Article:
Recall campaign against San Diego City Council President Jennifer Campbell of District 2 is officially on
Community leaders seeking to oust Campbell file official notice; they must gather over 14,000 signatures by early June to make the ballot.
The recall campaign against San Diego City Council President Jennifer Campbell is officially on.
Leaders of the campaign have taken the required first step of having a notice of intent to recall Campbell published in a local newspaper, starting the clock on a 120-day effort to gather more than 14,000 signatures from registered voters.
Opponents call Jennifer Campbell a bad leader; supporters say she is a bold progressive tackling big issues.
The notice, scheduled to appear in the Feb. 3 issue of the San Diego Daily Transcript, says Campbell has lost the trust of constituents by damaging quality of life, breaking promises and holding closed-door meetings with special interests.
Campbell represents council District 2, which includes Point Loma and Ocean Beach.
The recall notice criticizes her for supporting a ballot measure that lifted height limits near the sports arena in the Midway District and for proposing vacation rental legislation that critics say is too lenient.
It also contends Campbell has stormed out of community meetings when residents disagreed with her and that she regularly ignores recommendations from constituents.
“Council member Campbell has betrayed the voters and is unfit for office,” the notice states. “Having no other recourse, we the residents of District 2, together with concerned residents throughout the city, have come together to take this action.”
Supporters of Campbell, a Democrat elected in 2018, say she has been a strong advocate for progressive issues and a good leader who is willing to tackle controversial issues and look out for the whole city.
They also say a recall would be an expensive, divisive and unwarranted distraction at a time when the city is facing the COVID-19 pandemic, a budget crisis and several other key issues.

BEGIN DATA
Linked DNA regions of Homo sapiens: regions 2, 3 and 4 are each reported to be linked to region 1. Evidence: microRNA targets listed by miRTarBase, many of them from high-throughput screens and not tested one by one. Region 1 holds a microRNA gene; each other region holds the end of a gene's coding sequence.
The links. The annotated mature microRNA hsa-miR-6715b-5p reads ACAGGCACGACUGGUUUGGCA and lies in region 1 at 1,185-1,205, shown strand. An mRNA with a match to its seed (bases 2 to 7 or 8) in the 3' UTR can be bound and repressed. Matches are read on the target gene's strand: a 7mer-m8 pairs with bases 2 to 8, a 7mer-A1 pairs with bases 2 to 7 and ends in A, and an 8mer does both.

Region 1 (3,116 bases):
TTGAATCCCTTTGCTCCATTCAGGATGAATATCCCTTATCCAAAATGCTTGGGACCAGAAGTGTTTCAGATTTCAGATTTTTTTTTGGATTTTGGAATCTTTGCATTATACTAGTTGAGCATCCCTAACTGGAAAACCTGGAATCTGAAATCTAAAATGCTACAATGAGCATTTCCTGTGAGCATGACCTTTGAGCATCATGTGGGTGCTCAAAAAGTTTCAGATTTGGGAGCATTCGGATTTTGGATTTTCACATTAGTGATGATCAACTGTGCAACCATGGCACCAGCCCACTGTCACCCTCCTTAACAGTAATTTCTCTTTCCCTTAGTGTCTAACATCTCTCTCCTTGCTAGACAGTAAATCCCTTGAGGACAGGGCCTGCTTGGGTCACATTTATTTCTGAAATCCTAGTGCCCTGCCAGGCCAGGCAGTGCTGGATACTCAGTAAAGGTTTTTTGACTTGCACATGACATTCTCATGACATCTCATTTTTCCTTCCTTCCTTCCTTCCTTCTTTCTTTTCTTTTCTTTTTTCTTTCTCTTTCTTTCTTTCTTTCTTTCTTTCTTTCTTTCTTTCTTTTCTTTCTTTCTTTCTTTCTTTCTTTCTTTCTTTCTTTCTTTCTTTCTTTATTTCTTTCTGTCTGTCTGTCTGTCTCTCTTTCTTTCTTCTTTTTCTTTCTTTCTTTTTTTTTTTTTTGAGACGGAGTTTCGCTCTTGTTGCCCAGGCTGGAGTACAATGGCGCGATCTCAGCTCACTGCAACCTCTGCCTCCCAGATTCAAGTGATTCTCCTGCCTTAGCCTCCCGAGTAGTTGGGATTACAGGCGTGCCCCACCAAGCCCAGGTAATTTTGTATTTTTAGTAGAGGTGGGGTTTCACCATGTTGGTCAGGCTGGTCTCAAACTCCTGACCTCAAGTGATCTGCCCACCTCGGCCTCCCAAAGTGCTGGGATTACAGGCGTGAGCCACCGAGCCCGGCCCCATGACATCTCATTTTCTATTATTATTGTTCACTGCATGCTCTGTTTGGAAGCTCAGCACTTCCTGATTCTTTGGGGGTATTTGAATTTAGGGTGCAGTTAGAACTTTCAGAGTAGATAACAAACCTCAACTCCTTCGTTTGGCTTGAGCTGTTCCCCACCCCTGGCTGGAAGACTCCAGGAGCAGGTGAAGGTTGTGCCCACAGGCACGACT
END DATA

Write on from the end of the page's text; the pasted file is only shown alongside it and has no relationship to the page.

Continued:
Campbell supporters also note that bureaucratic requirements will delay a recall election until late November or early December, roughly six months before Campbell must run for re-election in the June 2022 primary.
“At a time when the city is facing a budget deficit, a small group of individuals are trying to force San Diego residents to spend a million dollars for a recall that might be held a few months before a regular election in 2022,” Campbell said by email Feb. 2. “It is a selfish and irresponsible political stunt.”
Campbell also indicated that she believes the effort is fueled primarily by concerns about her support for proposed vacation rental legislation that would allow such rentals with new restrictions.
“It’s ridiculous that this small group wants to recall me for a disagreement over a short-term vacation rental ordinance that regulates the industry, releases more housing into the market and addresses the nuisance problems that District 2 residents face nearly every weekend,” Campbell said.
Critics, most of whom live in the beach communities of council Districts 1 and 2, say the proposed legislation was written by the travel industry and ignores the concerns of neighborhoods most affected.
On the height limit near the sports arena, Campbell supported and campaigned for Measure E, which lifted the city’s 30-foot height limit only in the area surrounding the arena. Though city voters approved the measure in November at a rate of more than 56 percent, precinct reports show a majority of voters in District 2 opposed it.
The recall campaign has enough credibility that an anti-recall coalition has hired some of San Diego’s most experienced public relations and election strategists to help keep Campbell in office.
Campbell was narrowly elected council president in December in a 5-4 vote over fellow Democrat Monica Montgomery Steppe, who received much more support from residents who spoke during a public hearing before the vote.
The recall campaign has until the first week of June to gather 14,421 signatures from residents of District 2. That number is based on 15 percent of the 96,140 voters registered in the district on the date of the most recent general election, which was Nov. 3.
The campaign can’t start gathering signatures until three weeks after the notice of intent is published so that Campbell has time to issue a rebuttal that the recall campaign must pay to publish.
If enough valid signatures are verified by the city clerk this summer, the City Council would be required to schedule a special recall election within six months.
That election would include two decisions for District 2 voters: Should Campbell be recalled, and who should replace her if she is recalled. No candidates to replace Campbell have emerged so far.
Campbell, 75, lives in the Bay Ho section of Clairemont. She ousted Republican incumbent Lorie Zapf in a 2018 runoff by nearly 9,000 votes, receiving just under 58 percent of the votes.